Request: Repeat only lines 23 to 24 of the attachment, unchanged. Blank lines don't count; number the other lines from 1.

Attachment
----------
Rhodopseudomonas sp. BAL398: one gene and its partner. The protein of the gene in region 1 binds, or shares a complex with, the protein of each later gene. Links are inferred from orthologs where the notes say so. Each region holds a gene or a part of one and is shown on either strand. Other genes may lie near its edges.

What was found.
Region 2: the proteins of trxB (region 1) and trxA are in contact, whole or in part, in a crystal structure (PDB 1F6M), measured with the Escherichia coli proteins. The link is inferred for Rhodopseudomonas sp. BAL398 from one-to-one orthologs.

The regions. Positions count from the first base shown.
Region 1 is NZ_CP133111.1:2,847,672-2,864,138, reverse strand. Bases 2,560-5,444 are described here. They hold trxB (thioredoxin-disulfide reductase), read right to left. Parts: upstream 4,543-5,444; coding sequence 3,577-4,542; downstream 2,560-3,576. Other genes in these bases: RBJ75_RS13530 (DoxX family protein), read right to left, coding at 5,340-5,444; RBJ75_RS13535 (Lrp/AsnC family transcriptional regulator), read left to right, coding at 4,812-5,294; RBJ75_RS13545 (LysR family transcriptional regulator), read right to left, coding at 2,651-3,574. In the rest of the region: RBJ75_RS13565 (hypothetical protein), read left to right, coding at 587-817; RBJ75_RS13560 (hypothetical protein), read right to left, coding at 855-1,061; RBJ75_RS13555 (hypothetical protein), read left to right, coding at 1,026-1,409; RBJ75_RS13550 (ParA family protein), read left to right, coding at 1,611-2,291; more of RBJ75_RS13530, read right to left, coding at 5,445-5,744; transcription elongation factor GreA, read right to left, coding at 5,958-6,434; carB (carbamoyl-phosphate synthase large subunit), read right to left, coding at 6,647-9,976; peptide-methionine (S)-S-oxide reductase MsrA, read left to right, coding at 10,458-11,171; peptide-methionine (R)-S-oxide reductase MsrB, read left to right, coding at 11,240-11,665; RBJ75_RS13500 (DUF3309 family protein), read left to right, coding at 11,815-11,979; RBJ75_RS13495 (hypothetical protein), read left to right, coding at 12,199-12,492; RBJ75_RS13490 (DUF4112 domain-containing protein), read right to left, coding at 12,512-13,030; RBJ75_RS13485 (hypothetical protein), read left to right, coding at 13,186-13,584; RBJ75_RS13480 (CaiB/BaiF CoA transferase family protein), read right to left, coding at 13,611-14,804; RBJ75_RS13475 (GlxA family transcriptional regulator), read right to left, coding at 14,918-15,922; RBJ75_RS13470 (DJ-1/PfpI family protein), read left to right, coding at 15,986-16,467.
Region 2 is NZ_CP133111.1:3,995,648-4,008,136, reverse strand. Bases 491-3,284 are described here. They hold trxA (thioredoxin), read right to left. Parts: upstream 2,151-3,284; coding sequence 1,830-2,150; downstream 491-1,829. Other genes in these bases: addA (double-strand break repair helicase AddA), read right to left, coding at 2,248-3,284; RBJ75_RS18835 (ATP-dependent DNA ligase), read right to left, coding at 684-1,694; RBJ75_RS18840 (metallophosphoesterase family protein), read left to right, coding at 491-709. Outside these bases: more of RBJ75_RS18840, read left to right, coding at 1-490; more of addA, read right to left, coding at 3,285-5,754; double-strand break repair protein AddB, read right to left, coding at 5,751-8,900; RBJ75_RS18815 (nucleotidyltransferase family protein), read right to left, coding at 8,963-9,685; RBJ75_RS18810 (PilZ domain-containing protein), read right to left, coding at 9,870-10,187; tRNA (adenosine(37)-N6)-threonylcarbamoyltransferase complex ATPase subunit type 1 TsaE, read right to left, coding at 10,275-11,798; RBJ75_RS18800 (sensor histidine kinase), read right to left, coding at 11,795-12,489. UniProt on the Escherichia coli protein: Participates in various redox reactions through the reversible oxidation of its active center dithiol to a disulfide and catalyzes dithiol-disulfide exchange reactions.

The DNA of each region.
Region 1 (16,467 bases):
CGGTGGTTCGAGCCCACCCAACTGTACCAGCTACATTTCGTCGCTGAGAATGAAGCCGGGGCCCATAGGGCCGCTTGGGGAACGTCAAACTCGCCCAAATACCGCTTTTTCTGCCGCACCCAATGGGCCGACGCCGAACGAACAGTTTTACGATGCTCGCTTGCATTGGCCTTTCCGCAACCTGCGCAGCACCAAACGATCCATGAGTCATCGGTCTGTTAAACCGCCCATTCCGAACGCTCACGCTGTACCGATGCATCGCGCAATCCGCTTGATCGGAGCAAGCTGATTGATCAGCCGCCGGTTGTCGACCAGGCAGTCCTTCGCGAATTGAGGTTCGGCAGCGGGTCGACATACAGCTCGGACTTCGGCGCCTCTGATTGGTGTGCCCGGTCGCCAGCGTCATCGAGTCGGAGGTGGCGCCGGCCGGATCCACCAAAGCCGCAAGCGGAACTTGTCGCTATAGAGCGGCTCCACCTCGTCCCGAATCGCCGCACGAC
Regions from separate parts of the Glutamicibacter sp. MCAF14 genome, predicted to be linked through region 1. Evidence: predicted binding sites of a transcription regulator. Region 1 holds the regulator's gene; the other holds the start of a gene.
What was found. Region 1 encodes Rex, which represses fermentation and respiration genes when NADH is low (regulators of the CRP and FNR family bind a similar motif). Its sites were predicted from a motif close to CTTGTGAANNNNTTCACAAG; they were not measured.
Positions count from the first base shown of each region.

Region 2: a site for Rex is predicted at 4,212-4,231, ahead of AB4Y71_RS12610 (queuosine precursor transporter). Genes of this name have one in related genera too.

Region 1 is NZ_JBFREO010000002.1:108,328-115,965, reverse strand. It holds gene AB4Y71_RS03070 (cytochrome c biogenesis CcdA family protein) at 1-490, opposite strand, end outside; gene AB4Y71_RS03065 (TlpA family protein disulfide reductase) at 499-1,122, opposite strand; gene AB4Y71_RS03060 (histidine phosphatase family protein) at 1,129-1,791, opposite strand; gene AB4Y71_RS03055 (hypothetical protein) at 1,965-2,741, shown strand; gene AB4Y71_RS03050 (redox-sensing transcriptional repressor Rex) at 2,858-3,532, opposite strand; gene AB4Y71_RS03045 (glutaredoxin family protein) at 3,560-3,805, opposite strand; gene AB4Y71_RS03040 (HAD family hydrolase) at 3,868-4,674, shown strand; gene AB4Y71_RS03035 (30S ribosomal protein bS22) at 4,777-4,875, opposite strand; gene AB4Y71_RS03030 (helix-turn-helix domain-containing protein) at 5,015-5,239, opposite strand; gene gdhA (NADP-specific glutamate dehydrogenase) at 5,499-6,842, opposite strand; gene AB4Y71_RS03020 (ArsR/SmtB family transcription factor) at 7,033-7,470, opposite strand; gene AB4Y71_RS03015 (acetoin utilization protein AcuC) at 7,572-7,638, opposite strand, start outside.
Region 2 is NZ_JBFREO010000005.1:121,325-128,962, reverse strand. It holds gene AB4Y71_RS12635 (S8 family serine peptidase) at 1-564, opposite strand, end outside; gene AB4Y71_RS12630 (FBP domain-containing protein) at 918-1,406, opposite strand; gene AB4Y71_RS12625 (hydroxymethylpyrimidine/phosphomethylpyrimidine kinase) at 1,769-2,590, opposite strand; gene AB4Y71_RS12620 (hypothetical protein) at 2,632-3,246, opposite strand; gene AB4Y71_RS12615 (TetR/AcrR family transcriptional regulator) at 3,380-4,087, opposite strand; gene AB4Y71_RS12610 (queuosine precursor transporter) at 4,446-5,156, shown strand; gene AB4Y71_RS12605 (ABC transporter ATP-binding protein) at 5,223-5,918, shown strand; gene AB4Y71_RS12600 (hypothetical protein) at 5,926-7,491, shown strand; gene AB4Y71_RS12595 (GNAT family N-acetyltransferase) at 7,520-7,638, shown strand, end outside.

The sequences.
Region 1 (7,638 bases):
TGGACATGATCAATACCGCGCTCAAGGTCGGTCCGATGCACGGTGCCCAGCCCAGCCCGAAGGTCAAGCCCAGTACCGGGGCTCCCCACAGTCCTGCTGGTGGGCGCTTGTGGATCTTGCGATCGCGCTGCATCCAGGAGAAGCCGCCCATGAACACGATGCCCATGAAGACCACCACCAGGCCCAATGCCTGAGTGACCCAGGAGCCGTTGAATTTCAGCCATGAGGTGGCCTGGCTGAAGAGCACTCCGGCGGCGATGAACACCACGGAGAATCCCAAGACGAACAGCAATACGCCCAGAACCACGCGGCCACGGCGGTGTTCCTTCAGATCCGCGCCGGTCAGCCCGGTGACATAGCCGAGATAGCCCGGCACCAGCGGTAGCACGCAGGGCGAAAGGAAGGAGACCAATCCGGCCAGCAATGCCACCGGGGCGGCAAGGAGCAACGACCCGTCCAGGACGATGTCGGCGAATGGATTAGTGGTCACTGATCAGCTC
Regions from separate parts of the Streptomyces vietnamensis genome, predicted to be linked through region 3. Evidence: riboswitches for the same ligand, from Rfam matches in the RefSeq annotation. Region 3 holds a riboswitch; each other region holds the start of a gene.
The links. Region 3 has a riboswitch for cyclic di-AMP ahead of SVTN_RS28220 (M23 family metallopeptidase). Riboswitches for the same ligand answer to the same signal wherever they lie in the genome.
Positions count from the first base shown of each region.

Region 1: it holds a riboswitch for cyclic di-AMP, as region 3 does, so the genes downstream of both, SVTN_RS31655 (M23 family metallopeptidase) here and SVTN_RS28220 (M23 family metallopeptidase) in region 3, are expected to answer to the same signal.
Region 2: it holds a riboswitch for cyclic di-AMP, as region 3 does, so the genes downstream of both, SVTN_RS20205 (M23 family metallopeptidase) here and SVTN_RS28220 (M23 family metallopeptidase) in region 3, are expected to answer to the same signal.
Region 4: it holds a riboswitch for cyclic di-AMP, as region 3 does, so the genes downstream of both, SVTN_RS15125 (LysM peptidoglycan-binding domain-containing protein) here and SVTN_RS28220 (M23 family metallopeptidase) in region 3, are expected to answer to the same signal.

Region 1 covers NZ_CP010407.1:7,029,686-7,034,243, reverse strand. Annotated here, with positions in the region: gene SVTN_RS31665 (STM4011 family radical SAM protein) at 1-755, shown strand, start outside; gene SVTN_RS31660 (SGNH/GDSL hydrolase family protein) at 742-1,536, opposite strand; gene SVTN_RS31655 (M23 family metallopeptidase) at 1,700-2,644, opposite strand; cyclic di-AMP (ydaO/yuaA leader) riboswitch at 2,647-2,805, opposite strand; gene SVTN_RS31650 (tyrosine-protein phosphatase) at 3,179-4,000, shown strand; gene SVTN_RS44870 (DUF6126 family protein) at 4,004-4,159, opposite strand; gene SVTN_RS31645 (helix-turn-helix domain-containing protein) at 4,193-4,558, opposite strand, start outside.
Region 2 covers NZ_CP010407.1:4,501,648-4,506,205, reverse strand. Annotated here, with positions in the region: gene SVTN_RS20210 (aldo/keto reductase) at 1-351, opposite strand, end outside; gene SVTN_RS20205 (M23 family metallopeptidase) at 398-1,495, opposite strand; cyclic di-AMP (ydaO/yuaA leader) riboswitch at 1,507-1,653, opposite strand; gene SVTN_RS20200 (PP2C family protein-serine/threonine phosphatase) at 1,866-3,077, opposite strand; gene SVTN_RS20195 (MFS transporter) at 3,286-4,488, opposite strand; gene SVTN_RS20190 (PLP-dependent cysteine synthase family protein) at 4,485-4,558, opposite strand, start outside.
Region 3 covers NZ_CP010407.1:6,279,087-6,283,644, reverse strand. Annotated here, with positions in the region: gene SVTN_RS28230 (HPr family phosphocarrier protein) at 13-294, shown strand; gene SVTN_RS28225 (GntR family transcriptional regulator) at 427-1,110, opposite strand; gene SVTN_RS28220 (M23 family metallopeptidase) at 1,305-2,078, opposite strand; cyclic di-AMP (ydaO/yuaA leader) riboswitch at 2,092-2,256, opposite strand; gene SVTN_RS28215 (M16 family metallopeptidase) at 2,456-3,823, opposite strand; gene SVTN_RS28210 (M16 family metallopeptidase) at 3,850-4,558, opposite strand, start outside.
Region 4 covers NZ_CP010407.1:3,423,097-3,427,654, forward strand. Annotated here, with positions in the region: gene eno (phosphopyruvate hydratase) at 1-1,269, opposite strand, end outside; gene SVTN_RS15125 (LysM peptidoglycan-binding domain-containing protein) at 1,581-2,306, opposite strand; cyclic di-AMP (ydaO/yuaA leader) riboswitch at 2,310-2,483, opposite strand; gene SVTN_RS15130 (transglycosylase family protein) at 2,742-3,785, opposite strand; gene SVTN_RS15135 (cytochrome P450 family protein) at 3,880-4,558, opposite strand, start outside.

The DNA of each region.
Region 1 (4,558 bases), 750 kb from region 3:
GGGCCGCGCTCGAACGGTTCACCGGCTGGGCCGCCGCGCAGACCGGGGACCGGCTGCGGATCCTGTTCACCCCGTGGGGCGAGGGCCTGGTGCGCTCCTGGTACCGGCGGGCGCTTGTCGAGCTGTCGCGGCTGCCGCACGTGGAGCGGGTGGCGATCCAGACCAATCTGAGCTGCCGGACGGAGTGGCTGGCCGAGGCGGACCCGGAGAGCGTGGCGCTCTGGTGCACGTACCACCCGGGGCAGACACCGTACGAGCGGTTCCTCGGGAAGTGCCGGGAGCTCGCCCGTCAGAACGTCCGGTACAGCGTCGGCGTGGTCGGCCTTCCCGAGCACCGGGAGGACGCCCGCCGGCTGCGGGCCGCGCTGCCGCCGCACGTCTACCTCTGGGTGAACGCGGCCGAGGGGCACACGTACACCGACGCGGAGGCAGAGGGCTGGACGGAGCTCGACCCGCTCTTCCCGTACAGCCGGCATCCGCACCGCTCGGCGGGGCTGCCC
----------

Region 2: it holds a riboswitch for cyclic di-AMP, as region 3 does, so the genes downstream of both, SVTN_RS20205 (M23 family metallopeptidase) here and SVTN_RS28220 (M23 family metallopeptidase) in region 3, are expected to answer to the same signal.
Region 4: it holds a riboswitch for cyclic di-AMP, as region 3 does, so the genes downstream of both, SVTN_RS15125 (LysM peptidoglycan-binding domain-containing protein) here and SVTN_RS28220 (M23 family metallopeptidase) in region 3, are expected to answer to the same signal.